Our first step into love in Christian history occurs before we leave the Bible itself. It happens in the New Testament. In this post I will illustrate love from three vantage points found in the New Testament.
First, the priority of love. Jesus established it in John 15:9-17, calling love “my commandment” and enjoining it as the ultimate task of the apostles. Paul carried the principle into the Greco-Roman world, making love “the greatest of these” in his message (1 Corinthians 13). In doing this, Jesus’ was fulfilling the Law (Matthew 5:17) and Paul was establishing it as the cornerstone of missiology.
We have already noted the priority of love in our look at the Trinity. Here is the opportunity to see that the first Christians “got the memo” and wove the thread of love into the tapestry of the Church as its golden thread. For them, love was the core of their theology—the sign that they were living for God alone. The priority of love moves right into the next point.
Secondly, the practice of love. The commitment of early Christianity to love was seen on the first day of the Church. Immediately after Pentecost, the first Christians had the daunting task of organizing the believers whose numbers had swelled in one day from 120 in the Upper Room to at least 3,000. The administrative challenge alone was breath taking, but in Acts 2:42-47 we see that the effort was as much about substance and spirit as it was about structure, if not more. It’s a biblical confirmation of the principle that form follows function.
And clearly, as these verses in Acts show, the church’s function was to manifest the two great commandments. Their design gave expression to worship and service, and in so doing it was a fellowship of love. The truth of this was not in their naming themselves a loving church, but in the surrounding society’s declaration as captured in Tertullian’s ‘Apology’ (chapter 39), It is mainly the deeds of a love so noble that lead many to put a brand upon us. “See how they love one another, they say.” As we say it today: the proof was in the pudding, or as Jesus put it, “You will know them by their fruit” (Matthew 7:16)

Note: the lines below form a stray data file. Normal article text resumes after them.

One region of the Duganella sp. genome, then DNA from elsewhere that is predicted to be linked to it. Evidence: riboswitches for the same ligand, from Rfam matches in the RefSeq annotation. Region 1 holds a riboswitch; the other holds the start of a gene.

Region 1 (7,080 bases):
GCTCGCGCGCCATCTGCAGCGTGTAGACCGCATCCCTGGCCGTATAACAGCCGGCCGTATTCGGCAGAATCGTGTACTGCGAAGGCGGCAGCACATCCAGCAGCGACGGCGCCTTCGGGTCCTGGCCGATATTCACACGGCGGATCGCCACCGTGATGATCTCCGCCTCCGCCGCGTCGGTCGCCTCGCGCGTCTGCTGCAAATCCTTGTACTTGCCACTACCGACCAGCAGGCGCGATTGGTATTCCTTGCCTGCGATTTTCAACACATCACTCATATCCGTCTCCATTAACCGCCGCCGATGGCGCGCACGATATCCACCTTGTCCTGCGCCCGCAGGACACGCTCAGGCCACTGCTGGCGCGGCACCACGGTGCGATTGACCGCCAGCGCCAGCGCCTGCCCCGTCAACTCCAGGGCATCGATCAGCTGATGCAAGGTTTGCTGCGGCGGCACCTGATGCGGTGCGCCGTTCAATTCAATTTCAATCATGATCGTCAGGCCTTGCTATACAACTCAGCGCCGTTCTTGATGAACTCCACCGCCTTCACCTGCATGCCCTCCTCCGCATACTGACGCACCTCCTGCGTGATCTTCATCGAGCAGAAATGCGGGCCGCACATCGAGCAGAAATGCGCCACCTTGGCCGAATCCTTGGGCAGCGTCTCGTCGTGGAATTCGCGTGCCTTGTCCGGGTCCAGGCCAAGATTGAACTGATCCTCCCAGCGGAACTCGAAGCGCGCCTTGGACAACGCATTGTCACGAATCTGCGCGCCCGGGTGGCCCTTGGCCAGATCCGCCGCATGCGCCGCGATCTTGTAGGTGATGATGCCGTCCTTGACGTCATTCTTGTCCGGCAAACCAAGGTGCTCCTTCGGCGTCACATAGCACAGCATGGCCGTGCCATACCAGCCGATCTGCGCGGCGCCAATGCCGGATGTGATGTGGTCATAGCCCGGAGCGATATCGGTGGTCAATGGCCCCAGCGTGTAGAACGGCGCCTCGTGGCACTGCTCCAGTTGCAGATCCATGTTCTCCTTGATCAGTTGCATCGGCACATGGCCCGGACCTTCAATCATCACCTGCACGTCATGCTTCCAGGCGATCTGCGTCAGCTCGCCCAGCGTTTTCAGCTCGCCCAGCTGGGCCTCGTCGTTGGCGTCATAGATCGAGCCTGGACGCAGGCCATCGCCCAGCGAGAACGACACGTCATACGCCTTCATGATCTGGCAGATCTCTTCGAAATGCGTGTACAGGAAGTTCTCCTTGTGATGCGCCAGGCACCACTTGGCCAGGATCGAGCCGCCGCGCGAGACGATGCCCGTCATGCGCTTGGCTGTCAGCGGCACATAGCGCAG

The first two points of this post lead into the third one: the preservation of love. The Church did not exist long before it faced the temptation to make its theology of love a principle without practice. In his old age, and likely as the last living member of the Twelve, John made it is mission to call out the counterfeiting of love by making it a dangling doctrine divorced from behavior.
He wrote succinctly, yet powerfully, about the problem in 1 John 4: 7-21. Cutting through all the rhetoric, John simply said, “Those who don’t love their brothers and sisters whom they have seen can hardly love God whom they have not seen” (4:20).  Professed love without expressed love makes our witness a lie, John said, in the same way James had said earlier to the Church, “Faith is dead when it doesn’t result from faithful activity” (James 2:17)—activity clearly that of love.
The trajectory of Christian history is set before we leave the New Testament. It continues from then until now: love abides.
 Some have alleged that the phrase “brothers and sisters” limits the expression of love to fellow Christians, but there is nothing in this passage to support that. In fact, the context (e.g. 1 John 3: 18-24 and in 5:4) shows the victory of love is a world victory, not just one inside the Church.